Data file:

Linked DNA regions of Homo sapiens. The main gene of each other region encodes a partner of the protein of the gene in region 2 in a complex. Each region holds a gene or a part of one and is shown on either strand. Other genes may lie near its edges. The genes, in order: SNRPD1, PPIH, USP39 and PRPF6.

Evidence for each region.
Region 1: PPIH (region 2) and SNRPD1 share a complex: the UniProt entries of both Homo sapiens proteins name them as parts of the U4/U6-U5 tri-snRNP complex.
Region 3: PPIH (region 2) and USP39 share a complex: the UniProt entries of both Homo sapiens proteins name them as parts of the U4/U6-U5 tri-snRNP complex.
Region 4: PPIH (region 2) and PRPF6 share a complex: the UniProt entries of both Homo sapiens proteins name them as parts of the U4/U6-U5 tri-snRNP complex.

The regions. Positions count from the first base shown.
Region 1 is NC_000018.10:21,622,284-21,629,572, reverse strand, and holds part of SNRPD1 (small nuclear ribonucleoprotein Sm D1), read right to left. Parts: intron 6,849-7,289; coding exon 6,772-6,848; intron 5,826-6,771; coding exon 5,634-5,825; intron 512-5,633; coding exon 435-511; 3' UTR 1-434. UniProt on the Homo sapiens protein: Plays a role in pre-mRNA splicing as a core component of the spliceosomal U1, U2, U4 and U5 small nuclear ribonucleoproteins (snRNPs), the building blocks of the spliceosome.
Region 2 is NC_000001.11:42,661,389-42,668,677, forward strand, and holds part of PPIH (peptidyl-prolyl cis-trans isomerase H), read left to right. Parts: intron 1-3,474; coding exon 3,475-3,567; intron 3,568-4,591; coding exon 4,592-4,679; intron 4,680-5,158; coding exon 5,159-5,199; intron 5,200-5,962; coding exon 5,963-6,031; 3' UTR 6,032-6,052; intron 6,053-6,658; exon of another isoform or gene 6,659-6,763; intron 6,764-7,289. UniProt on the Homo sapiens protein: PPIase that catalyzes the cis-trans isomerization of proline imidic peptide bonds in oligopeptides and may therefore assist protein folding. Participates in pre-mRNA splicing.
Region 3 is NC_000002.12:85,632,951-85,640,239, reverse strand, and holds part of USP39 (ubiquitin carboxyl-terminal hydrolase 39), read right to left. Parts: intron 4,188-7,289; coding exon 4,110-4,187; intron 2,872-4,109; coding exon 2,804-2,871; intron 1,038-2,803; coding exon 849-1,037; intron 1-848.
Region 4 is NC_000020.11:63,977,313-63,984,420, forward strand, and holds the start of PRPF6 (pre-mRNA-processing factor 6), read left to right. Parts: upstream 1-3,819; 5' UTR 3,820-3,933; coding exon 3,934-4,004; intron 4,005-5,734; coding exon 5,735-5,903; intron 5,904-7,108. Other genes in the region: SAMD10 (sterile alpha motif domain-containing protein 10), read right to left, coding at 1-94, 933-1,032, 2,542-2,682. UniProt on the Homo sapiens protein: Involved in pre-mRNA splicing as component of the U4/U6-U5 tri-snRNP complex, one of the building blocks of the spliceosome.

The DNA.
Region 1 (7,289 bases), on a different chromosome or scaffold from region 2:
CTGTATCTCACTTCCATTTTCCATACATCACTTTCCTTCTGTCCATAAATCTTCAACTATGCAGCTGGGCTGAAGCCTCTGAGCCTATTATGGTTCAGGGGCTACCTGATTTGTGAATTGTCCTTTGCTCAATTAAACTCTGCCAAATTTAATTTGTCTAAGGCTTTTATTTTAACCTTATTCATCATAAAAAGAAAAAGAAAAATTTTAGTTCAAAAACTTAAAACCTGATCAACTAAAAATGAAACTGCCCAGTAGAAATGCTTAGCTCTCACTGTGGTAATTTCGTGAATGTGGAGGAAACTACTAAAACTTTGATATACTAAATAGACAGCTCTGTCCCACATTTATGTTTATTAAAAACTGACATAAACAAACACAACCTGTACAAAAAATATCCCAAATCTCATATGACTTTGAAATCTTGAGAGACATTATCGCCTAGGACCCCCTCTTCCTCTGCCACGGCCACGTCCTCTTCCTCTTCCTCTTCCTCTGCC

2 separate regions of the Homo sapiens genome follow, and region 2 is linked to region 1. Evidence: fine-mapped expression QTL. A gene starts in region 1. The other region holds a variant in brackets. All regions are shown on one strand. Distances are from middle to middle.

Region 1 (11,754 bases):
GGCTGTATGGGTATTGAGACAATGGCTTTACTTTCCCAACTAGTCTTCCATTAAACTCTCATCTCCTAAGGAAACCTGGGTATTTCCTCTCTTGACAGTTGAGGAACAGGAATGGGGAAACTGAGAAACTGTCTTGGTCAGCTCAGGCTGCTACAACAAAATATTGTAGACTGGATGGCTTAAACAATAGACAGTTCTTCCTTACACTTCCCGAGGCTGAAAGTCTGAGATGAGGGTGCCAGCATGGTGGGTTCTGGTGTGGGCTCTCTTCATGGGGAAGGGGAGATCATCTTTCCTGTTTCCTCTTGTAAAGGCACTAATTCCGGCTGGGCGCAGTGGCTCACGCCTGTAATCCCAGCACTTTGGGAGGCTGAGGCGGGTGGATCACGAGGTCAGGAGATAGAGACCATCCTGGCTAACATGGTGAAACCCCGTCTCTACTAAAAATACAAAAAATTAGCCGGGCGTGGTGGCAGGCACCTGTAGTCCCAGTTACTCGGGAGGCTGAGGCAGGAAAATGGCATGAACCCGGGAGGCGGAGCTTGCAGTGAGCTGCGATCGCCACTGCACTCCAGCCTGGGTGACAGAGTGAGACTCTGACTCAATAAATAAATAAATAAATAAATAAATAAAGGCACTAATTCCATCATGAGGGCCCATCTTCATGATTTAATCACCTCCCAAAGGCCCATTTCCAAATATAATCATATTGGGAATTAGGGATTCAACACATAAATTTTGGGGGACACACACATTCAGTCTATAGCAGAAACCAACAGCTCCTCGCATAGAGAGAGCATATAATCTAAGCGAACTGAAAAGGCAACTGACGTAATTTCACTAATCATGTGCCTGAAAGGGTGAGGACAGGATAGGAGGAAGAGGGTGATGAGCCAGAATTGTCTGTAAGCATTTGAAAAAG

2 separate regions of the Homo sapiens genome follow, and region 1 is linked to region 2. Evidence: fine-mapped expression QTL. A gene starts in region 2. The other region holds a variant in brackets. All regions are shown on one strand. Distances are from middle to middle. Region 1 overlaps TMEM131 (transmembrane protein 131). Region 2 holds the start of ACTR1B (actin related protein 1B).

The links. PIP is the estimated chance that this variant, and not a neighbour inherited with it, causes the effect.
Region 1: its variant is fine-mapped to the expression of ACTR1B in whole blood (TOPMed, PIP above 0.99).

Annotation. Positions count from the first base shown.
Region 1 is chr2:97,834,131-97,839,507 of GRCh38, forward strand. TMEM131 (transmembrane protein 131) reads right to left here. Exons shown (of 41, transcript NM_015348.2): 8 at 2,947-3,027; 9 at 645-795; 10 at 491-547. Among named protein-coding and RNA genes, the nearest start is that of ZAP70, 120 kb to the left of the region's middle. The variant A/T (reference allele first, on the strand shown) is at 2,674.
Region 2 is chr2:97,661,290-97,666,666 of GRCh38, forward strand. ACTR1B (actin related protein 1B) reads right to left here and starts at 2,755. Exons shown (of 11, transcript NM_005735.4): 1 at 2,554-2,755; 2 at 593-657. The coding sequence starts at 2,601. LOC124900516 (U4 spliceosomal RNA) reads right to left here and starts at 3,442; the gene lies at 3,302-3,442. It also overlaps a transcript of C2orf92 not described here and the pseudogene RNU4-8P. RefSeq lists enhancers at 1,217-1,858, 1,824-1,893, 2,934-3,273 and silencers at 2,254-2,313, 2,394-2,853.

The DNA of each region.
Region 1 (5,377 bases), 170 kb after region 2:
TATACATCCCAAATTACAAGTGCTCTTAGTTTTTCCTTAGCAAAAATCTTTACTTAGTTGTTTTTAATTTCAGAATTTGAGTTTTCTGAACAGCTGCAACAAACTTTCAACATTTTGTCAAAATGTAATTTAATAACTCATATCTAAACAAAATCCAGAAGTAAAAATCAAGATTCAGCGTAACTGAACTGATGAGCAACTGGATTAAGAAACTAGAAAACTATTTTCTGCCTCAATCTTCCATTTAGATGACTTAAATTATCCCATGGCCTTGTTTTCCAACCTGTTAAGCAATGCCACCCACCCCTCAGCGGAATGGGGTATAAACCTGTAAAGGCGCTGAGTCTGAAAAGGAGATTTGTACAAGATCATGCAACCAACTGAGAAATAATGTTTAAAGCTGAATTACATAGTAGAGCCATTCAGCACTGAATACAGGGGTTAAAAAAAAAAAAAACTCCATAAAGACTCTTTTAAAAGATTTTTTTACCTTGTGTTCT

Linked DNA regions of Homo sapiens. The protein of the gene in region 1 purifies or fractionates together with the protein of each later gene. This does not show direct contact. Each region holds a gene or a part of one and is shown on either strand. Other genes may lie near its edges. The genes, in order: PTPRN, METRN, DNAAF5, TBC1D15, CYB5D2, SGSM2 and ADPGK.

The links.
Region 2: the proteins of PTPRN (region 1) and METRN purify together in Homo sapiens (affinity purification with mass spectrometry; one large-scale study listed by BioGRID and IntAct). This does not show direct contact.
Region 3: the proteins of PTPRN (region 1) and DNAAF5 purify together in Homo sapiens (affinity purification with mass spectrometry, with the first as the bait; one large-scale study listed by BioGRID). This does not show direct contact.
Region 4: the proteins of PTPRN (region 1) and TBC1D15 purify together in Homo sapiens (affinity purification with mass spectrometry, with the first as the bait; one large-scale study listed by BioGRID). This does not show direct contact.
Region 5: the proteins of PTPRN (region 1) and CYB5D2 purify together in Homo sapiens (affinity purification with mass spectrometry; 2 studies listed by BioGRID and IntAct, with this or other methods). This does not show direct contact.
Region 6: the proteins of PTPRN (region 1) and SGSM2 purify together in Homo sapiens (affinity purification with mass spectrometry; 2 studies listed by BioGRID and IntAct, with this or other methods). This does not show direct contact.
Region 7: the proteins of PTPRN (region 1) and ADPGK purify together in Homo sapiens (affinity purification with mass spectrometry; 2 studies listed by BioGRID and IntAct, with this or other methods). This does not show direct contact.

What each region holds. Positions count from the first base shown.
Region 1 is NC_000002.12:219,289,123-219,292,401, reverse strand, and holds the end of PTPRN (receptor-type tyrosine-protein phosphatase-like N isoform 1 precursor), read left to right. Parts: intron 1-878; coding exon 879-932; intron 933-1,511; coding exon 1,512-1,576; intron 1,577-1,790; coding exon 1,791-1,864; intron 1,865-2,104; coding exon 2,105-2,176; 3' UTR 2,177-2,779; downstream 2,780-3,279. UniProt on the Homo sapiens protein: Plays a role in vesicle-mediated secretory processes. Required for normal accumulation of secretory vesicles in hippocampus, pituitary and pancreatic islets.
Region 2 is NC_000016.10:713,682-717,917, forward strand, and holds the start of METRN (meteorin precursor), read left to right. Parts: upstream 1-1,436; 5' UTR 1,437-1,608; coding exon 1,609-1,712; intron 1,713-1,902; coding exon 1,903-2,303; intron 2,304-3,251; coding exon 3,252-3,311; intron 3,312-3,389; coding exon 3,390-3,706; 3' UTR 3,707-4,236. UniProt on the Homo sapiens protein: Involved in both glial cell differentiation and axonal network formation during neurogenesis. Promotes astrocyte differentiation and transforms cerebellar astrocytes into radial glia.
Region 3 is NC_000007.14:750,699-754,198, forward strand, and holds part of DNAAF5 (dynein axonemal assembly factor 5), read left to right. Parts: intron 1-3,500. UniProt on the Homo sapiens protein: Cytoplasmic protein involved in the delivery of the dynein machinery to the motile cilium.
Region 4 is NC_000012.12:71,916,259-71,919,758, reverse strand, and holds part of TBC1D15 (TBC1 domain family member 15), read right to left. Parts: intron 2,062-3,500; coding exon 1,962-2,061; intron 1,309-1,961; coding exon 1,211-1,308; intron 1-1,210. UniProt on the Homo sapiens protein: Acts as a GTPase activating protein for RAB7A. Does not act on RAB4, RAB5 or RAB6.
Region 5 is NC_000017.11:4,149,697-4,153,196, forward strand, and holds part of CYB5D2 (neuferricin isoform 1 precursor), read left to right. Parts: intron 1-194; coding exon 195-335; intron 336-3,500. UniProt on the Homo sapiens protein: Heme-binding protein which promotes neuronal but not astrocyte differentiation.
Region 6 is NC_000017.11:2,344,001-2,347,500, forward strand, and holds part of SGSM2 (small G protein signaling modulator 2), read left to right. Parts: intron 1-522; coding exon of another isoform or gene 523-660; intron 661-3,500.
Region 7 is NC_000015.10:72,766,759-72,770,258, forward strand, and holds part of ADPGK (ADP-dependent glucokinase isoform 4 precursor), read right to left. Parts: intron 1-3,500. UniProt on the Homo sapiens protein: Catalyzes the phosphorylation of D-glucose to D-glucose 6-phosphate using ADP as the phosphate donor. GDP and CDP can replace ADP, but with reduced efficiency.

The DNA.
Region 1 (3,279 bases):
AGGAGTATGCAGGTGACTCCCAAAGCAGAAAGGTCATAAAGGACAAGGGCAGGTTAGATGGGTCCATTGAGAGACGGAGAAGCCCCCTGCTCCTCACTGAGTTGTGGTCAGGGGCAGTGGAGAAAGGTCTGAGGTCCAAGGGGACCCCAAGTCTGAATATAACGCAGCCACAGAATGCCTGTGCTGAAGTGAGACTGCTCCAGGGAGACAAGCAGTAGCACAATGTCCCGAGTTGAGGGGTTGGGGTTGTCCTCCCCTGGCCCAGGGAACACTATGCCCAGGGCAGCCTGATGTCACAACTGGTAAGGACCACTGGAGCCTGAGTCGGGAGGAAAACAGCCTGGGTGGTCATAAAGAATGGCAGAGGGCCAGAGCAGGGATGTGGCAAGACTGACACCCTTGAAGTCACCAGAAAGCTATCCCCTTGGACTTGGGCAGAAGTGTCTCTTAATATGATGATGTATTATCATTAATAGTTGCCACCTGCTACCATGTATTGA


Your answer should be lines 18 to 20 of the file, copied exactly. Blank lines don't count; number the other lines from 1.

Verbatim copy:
The links. PIP is the estimated chance that this variant, and not a neighbour inherited with it, causes the effect.
Region 1: its variant is fine-mapped to the expression of ACTR1B in whole blood (TOPMed, PIP above 0.99).

Annotation. Positions count from the first base shown.